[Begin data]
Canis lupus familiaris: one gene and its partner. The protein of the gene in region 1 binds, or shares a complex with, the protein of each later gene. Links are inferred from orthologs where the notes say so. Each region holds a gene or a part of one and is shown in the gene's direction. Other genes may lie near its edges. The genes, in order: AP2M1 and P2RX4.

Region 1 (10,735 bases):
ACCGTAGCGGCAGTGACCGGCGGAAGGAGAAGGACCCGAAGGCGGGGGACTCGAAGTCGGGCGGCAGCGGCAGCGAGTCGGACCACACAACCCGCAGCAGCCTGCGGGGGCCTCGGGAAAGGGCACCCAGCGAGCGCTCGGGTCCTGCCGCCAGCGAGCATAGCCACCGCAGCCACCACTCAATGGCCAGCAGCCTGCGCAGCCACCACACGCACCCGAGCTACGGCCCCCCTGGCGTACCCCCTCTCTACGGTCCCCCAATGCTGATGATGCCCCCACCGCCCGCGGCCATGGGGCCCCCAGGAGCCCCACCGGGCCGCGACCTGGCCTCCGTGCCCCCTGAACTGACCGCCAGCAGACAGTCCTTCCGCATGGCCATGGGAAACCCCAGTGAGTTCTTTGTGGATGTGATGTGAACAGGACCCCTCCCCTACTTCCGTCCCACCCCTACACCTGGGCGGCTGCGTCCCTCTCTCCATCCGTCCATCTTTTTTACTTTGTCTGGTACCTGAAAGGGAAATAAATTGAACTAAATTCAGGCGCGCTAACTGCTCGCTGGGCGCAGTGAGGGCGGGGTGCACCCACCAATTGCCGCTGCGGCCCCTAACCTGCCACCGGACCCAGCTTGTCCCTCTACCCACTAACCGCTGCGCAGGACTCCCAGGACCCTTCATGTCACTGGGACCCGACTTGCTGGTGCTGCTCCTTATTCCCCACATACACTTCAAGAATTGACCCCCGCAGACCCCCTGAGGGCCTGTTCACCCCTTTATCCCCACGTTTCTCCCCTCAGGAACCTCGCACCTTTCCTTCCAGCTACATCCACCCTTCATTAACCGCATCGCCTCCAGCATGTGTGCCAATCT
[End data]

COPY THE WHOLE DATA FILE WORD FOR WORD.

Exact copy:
Canis lupus familiaris: one gene and its partner. The protein of the gene in region 1 binds, or shares a complex with, the protein of each later gene. Links are inferred from orthologs where the notes say so. Each region holds a gene or a part of one and is shown in the gene's direction. Other genes may lie near its edges. The genes, in order: AP2M1 and P2RX4.

Region 1 (10,735 bases):
ACCGTAGCGGCAGTGACCGGCGGAAGGAGAAGGACCCGAAGGCGGGGGACTCGAAGTCGGGCGGCAGCGGCAGCGAGTCGGACCACACAACCCGCAGCAGCCTGCGGGGGCCTCGGGAAAGGGCACCCAGCGAGCGCTCGGGTCCTGCCGCCAGCGAGCATAGCCACCGCAGCCACCACTCAATGGCCAGCAGCCTGCGCAGCCACCACACGCACCCGAGCTACGGCCCCCCTGGCGTACCCCCTCTCTACGGTCCCCCAATGCTGATGATGCCCCCACCGCCCGCGGCCATGGGGCCCCCAGGAGCCCCACCGGGCCGCGACCTGGCCTCCGTGCCCCCTGAACTGACCGCCAGCAGACAGTCCTTCCGCATGGCCATGGGAAACCCCAGTGAGTTCTTTGTGGATGTGATGTGAACAGGACCCCTCCCCTACTTCCGTCCCACCCCTACACCTGGGCGGCTGCGTCCCTCTCTCCATCCGTCCATCTTTTTTACTTTGTCTGGTACCTGAAAGGGAAATAAATTGAACTAAATTCAGGCGCGCTAACTGCTCGCTGGGCGCAGTGAGGGCGGGGTGCACCCACCAATTGCCGCTGCGGCCCCTAACCTGCCACCGGACCCAGCTTGTCCCTCTACCCACTAACCGCTGCGCAGGACTCCCAGGACCCTTCATGTCACTGGGACCCGACTTGCTGGTGCTGCTCCTTATTCCCCACATACACTTCAAGAATTGACCCCCGCAGACCCCCTGAGGGCCTGTTCACCCCTTTATCCCCACGTTTCTCCCCTCAGGAACCTCGCACCTTTCCTTCCAGCTACATCCACCCTTCATTAACCGCATCGCCTCCAGCATGTGTGCCAATCT